Tour de France day. I describe the day as this because it only in to Grand Tours that I see the cyclists achieve what was required of us (see later). We cycled from the hotel to Leominster (Tenby Wells) and then along the A49 to Shrewsbury. The weather was initially wet and the terrain perhaps the most challenging of the whole ride with one hill in excess of a mile exceeding 18% ( I walked! For a 100 yards). As the day progressed the weather improved such that the outer layers were shed. At some stage late in the afternoon just north of Warrington Pete and I decided that we would keep riding until such time as we had caught up the day one losses. Having lost our way around Wigan (the A49 now becomes the A6) after an hour of enjoying the outskirts if Wigan we found the A6 proper to Preston in the dark with lights now working. The wind previously in our faces had now died and we were able to make excellent progress arriving at the outskirts of Preston – Bamber Bridge at around 8.50 pm. Eventually after reviewing regularly the location of the hotel and our current position we arrived at the hotel to the north of Preston at 9.45pm (expected 118 miles – achieved 139.7 miles)


Day four


So to Scotland. Leaving Preston we made slow progress as the author had a significant sugar low only fixed by five red bulls plus a talking to from his wife about the effects of taking so much taurene. Still cycling slowing we made Kendal and outer limits of the Lake District. Oh what fun! Following probably the best chicken stew I think that I have ever eaten we set off for Penrith. Sarcasm aside I really mean it when I say fun. As I had been left behind I was able to cycle at my own speed that over the next period was the fastest of the lot. We had the joy of encountering and climbing to the top of Shap Pike (1450 ft – almost from Sea Level). It would have been nice had it been a steady climb but about half way along we had a sudden descent that mislead us into believing that it was all over. How wrong we were. The stiffest part of the climb was to follow. Tired limbed and elated I eventually reached the summit some 4 or 5 hundred feet behind Pete. From the Summit we headed down to Penrith and then on to Carlisle reaching the Scottish Border at about 7pm. Our destination of Lockerbie was achieved at about 8.30pm to the resounding chorus of Volvo trucks as we had booked a Days Inn hotel forming part of a motorway service station – Oh Happy Days – other than Burger King/McDonalds no food and no bar – thank goodness for Chris Smith and his mobile Gin and Tonic still without which sanity would not have been achieved.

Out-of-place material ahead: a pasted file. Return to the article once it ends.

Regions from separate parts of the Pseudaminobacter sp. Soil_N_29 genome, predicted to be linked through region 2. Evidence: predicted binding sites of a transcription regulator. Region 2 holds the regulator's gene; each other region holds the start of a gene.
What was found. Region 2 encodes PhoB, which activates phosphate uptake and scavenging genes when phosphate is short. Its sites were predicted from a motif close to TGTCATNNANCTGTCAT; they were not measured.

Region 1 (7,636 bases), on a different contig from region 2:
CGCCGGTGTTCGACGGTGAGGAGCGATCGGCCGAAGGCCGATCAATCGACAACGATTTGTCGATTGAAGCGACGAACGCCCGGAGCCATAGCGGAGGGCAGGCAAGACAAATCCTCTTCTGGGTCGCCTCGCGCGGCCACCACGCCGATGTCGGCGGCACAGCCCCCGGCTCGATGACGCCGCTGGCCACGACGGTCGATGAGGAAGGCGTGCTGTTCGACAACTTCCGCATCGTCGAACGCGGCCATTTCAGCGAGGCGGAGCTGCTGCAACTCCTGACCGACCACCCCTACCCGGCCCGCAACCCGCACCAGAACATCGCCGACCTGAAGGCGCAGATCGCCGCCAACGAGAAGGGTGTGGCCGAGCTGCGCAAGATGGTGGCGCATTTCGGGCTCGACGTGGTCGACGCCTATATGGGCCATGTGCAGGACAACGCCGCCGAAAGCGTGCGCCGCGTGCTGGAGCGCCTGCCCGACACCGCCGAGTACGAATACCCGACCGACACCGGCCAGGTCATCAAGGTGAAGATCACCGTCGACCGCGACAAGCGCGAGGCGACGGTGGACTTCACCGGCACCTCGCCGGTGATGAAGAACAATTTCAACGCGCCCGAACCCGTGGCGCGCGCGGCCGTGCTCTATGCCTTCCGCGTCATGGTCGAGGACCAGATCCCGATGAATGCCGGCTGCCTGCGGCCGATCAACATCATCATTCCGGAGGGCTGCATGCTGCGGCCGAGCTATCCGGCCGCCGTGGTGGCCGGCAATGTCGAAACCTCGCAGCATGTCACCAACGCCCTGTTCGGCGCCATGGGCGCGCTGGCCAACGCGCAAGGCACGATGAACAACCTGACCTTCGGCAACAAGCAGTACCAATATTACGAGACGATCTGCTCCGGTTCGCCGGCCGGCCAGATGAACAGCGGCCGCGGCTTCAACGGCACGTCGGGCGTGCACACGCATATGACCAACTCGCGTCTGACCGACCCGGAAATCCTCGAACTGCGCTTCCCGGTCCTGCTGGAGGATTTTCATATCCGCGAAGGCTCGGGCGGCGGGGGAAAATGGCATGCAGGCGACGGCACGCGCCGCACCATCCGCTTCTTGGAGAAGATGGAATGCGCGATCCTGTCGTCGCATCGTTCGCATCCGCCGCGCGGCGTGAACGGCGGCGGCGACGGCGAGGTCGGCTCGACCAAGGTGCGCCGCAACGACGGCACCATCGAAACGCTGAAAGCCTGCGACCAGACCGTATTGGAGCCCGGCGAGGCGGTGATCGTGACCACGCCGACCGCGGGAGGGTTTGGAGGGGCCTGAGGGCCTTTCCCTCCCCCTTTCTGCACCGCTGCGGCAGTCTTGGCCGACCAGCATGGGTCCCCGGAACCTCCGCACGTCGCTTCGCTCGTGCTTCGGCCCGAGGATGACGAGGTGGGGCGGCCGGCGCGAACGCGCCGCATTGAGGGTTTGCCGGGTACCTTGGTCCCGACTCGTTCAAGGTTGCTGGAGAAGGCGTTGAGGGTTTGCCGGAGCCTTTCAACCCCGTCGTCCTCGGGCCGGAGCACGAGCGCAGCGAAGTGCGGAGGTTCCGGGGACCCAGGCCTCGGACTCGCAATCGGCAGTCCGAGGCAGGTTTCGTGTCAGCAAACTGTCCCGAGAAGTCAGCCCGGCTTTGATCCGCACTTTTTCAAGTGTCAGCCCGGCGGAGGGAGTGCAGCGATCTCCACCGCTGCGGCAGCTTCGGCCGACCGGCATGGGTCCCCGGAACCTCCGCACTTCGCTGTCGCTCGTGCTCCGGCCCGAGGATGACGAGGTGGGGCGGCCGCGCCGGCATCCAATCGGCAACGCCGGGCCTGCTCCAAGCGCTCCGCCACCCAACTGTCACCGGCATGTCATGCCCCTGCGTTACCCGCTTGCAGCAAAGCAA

Day Five


Rain – I love it, it gets everywhere including inside your water poof socks – hotel bedroom walls being the proof of this as you take them off and spray the walls. We now turn our attention away from the A6 which for some reason changes its name across the border to the A7 or A70 (Murray indicates that this is a Scottish thing thus preventing English raiders from finding their way to anything that matters – chance would be a fine thing). So rain it was all the way to Edinburgh.